These are legs of cows and are boiled to get the meat off. This was something I didn’t expect to see. I thought they were pig legs, but was informed that pig is not consumed in Moroccan culture.
Morocco is very proud of it’s heritage and religion. This can be found painted on a variety of surfaces.
Littering, I am told by a local teacher, is a major environmental concern here in Rabat, especially in the center of the city.
Much like other parts of the world, there is a problem with trash on the streets. This is quite interesting as Moroccans are known to have immaculately clean homes. There is a current movement to teach the need for clean and healthy environments.
The designs and colors of Moroccan art are so rich and vibrant. There are many large murals and paintings on the walls.
These fun carts that are pulled behind motorcycles are new to Morocco within the last 5 years. I think they are super cute!
Olives are purchased from these buckets. The olives here are amazing and like nothing I have ever tasted, with so much flavor.
These stalls are located in the Medina (city center and shopping area) where locals can rent out and create textiles (items out of fabric)
Stray cats are abundant in Morocco.
Vibrant blues are all around the medina and add a sense of richness, even with the crumbling of the walls.
Sometimes, a picture tells a story and sometimes, expressions tell that there are many stories within the lives captured.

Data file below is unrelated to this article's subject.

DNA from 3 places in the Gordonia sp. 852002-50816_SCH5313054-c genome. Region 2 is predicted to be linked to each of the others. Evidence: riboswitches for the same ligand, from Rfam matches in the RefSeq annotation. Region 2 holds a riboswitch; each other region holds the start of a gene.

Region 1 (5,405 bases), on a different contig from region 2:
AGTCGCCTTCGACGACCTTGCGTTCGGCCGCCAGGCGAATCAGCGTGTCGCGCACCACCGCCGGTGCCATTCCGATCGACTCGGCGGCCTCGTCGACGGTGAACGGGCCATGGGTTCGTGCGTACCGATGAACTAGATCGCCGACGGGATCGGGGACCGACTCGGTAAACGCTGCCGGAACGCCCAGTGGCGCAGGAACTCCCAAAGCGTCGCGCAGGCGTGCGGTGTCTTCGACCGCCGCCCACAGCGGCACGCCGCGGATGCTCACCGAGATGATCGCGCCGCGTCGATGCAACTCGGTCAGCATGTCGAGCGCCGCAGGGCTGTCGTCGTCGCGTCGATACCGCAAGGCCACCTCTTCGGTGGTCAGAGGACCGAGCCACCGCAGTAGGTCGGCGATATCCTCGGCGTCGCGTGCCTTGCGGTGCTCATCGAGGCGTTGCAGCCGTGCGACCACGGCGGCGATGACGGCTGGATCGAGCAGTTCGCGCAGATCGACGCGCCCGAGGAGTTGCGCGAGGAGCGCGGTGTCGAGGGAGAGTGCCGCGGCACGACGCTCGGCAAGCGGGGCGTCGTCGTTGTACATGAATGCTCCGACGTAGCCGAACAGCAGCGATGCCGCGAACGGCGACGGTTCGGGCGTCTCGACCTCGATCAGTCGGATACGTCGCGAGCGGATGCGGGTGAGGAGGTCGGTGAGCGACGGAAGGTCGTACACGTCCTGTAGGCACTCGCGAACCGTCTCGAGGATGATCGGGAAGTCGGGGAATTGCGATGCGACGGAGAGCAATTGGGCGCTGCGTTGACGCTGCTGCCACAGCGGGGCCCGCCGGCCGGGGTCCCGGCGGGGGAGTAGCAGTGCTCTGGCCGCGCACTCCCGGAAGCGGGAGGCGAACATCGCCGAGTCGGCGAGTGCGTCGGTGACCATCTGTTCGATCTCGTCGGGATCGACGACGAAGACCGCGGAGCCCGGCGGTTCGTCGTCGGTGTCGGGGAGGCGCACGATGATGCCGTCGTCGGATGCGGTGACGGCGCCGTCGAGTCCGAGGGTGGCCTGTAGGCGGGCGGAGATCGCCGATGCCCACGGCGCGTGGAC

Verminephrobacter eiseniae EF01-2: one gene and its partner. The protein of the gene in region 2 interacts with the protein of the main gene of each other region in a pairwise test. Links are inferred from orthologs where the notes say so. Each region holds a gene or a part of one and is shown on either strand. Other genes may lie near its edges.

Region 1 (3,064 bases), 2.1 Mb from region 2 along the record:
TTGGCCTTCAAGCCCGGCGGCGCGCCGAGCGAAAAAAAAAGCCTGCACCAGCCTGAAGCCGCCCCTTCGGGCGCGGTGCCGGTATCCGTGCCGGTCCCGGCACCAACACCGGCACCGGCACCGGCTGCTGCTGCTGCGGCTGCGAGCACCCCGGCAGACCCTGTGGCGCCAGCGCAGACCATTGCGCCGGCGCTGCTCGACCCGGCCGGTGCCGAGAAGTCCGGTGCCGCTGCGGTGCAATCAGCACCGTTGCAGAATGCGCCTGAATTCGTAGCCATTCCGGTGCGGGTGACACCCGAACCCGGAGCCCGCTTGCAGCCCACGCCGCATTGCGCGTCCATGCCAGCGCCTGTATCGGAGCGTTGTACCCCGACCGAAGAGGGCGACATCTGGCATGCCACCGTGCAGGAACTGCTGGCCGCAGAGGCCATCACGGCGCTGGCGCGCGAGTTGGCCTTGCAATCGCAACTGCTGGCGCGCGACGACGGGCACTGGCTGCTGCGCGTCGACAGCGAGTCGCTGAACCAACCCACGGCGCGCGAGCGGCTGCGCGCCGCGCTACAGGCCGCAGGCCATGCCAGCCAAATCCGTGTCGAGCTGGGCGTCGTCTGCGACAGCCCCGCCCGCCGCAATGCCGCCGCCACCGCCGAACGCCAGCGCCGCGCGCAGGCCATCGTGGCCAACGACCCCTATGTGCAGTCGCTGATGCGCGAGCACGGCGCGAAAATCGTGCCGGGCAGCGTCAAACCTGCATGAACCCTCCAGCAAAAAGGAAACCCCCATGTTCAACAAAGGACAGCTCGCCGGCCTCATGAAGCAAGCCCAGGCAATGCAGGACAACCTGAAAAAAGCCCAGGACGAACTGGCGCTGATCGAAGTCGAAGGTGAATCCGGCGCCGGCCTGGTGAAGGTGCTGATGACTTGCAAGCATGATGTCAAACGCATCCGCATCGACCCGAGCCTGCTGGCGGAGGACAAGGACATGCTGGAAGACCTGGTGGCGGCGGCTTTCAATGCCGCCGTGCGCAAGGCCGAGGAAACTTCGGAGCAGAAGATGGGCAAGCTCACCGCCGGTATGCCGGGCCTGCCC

The smell of fresh fried bread is a common occurrence while walking down the streets of Morocco.
Eggs are not refrigerated and are really fresh. Interesting how in America, we do things to the eggs that make them needing to be kept cold or they go bad.
Bread can often be found on a shelf, like you see here. This is an uncommon sight for American food locations.
This is a butcher shop, where meat is purchased. I am told by a local teacher that it is best to buy meat from here than from the Medina (like the picture of the cow legs)
This sign informs us that you cannot park here unless you work for the school. Arabic is such a beautiful language!
What a fun sight to see going down the road. What I really like about being in a different culture is that you always see things that are so different from what we are used to. When it comes to transportation, there are a lot of cars and vehicles I have never seen. More to come later!
Oranges are available quite readily and these bags are a creative way to showcase.